“Oil staged its last price surge along with other commodity prices when the Fed revved up its second burst of “quantitative easing” in 2010-2011. Prices stabilized when QE2 ended. But in recent months the Fed has again signaled its commitment to near-zero interest rates first through 2013, and recently through 2014. Commodity prices, including oil, have since begun another surge, and hedge funds have begun to bet on commodity plays again. John Paulson says he’s betting on gold, the ultimate hedge against a falling dollar.

“Fed officials and Mr. Obama want to take credit for easy money if stock-market and housing prices rise, but then deny any responsibility if commodity prices rise too, causing food and energy prices to soar for consumers. They can’t have it both ways, as not-so-stupid Americans intuitively understand when they buy groceries or gas. This is the double-edged sword of an economic recovery ‘built to last’ on easy money rather than on sound fiscal and regulatory policies.”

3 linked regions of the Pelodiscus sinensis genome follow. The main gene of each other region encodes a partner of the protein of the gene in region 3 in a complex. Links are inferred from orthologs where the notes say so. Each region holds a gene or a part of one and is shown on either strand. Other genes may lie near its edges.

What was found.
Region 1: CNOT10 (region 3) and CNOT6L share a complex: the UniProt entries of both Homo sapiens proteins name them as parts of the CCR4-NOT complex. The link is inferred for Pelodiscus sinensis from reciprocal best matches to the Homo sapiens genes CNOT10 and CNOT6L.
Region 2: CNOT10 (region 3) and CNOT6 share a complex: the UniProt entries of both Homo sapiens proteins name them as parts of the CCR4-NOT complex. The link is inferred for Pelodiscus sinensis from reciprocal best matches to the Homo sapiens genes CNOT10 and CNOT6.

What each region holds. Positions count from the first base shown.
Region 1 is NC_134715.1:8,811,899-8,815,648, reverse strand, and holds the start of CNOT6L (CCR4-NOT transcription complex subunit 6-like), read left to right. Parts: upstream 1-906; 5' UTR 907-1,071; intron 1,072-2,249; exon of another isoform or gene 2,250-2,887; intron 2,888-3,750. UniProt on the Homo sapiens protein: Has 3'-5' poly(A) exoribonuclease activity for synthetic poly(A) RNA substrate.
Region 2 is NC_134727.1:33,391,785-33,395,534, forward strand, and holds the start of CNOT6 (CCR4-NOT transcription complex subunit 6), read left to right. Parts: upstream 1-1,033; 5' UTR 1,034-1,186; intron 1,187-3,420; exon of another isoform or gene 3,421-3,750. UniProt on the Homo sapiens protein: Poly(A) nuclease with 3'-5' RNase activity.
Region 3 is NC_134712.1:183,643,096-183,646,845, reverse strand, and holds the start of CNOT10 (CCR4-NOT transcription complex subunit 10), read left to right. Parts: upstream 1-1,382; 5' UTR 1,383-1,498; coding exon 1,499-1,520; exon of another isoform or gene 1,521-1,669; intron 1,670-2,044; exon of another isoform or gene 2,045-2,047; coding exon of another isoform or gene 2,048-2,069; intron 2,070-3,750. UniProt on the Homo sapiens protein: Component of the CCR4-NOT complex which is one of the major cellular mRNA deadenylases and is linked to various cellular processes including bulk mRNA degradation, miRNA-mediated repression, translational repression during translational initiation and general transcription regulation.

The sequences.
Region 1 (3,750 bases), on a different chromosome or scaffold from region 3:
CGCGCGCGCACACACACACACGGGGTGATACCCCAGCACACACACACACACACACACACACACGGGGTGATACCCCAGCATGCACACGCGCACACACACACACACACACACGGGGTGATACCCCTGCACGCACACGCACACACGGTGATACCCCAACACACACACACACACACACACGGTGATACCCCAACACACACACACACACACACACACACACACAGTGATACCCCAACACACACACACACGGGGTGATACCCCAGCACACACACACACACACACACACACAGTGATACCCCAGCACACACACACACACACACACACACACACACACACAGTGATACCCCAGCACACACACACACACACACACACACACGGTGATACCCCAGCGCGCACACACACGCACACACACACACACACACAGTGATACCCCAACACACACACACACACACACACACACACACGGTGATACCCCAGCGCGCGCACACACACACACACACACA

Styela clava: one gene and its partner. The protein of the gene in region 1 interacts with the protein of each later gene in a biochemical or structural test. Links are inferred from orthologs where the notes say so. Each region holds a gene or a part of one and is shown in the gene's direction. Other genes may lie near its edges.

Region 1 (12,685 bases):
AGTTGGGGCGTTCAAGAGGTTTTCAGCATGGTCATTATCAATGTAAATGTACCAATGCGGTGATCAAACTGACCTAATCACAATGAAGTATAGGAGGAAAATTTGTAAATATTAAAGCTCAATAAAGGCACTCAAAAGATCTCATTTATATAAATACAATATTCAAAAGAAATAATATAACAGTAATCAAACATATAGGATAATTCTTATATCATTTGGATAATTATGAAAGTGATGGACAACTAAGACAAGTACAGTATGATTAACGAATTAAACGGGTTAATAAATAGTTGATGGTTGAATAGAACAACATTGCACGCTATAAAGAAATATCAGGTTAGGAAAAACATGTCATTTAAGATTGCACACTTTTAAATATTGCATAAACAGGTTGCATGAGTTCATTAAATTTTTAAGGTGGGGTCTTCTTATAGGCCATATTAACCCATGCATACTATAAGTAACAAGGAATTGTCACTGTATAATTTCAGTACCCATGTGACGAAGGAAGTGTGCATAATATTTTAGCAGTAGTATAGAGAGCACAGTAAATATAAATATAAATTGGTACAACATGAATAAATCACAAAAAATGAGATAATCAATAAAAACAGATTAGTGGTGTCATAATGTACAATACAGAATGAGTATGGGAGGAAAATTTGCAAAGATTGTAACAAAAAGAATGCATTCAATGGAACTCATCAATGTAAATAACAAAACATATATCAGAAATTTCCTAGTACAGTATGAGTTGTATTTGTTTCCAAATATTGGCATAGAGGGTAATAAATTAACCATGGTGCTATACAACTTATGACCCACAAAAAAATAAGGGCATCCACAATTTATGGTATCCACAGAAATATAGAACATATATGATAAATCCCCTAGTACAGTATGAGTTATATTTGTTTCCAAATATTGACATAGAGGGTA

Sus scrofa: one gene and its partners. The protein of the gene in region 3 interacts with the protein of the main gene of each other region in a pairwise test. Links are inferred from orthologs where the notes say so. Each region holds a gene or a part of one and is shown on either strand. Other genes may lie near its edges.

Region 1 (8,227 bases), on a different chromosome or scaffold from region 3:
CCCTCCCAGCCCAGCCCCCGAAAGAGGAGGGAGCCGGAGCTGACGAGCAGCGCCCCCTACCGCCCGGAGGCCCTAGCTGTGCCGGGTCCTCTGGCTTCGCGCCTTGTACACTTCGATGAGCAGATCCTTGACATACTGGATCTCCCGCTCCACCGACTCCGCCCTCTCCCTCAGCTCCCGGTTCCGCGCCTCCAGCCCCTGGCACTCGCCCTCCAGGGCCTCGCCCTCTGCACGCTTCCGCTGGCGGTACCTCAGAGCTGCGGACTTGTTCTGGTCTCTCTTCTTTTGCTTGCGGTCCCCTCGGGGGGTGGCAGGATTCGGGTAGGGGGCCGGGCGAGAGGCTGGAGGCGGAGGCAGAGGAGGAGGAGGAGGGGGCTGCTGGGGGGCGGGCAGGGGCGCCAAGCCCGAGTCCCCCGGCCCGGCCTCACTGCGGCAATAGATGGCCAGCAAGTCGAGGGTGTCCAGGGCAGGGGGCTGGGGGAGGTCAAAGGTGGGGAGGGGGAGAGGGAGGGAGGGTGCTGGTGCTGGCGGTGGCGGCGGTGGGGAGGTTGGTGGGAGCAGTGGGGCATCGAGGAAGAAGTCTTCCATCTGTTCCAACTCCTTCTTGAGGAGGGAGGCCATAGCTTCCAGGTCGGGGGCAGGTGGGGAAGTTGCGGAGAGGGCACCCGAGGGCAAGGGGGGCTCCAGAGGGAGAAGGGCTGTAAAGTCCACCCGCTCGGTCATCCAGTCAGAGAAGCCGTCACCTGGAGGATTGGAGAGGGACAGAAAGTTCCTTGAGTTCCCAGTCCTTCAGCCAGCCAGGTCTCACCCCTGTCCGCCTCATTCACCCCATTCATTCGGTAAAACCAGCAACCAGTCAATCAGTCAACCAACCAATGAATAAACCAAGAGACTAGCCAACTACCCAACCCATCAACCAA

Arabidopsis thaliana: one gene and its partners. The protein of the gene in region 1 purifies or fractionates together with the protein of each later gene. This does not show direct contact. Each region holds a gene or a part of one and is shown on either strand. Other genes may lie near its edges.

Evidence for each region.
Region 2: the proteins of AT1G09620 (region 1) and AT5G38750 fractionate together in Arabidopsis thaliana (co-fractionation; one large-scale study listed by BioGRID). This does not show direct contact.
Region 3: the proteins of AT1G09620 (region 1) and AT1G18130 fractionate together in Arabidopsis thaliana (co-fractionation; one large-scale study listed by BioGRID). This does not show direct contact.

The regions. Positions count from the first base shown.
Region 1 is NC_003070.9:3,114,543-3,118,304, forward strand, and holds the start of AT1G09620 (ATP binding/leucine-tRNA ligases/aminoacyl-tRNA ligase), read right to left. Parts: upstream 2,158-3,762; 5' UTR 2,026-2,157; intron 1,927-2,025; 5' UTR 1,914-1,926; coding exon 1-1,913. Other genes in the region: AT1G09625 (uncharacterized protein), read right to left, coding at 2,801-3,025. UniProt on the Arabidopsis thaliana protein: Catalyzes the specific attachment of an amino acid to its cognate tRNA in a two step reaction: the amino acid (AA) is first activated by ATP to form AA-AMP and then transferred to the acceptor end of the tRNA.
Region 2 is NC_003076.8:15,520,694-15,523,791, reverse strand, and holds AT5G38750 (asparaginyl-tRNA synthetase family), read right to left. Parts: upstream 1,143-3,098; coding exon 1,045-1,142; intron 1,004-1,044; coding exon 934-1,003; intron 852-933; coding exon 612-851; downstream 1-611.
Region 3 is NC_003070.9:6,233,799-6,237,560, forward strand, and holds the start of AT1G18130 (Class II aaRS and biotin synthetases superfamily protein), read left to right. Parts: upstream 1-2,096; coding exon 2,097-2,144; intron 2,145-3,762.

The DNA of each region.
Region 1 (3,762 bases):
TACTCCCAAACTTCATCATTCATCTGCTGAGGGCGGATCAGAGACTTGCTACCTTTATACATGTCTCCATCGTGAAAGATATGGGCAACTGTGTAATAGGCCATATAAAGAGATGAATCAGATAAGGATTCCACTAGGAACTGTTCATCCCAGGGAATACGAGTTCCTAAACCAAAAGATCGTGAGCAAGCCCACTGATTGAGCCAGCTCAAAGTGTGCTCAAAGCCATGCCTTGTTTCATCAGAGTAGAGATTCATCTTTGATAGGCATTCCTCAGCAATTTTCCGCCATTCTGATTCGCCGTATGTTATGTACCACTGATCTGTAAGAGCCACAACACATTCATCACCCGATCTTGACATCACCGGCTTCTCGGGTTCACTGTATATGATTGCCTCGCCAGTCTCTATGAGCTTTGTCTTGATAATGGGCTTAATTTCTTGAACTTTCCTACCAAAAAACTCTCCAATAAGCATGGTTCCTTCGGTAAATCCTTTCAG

Source

It seems so simple to us. The politicians want to prop up certain markets with inflation from the central bank…while keeping it easy for the government to borrow. But like any man-made abomination worth its salt, those newly created dollars don’t ever behave exactly how their creators want.

Stock and house prices are mostly flat or outright falling. The dollars meant to be puffing them up are instead spilling over into everything else.

The housing market is like a sad, burst balloon. Air just flows in and right back out. The stock market seems to be filled to capacity, its size delineated by annoying fundamentals like earnings. The price for these earnings is just too high right now and more new money in the economy just can’t drive those stock prices much higher.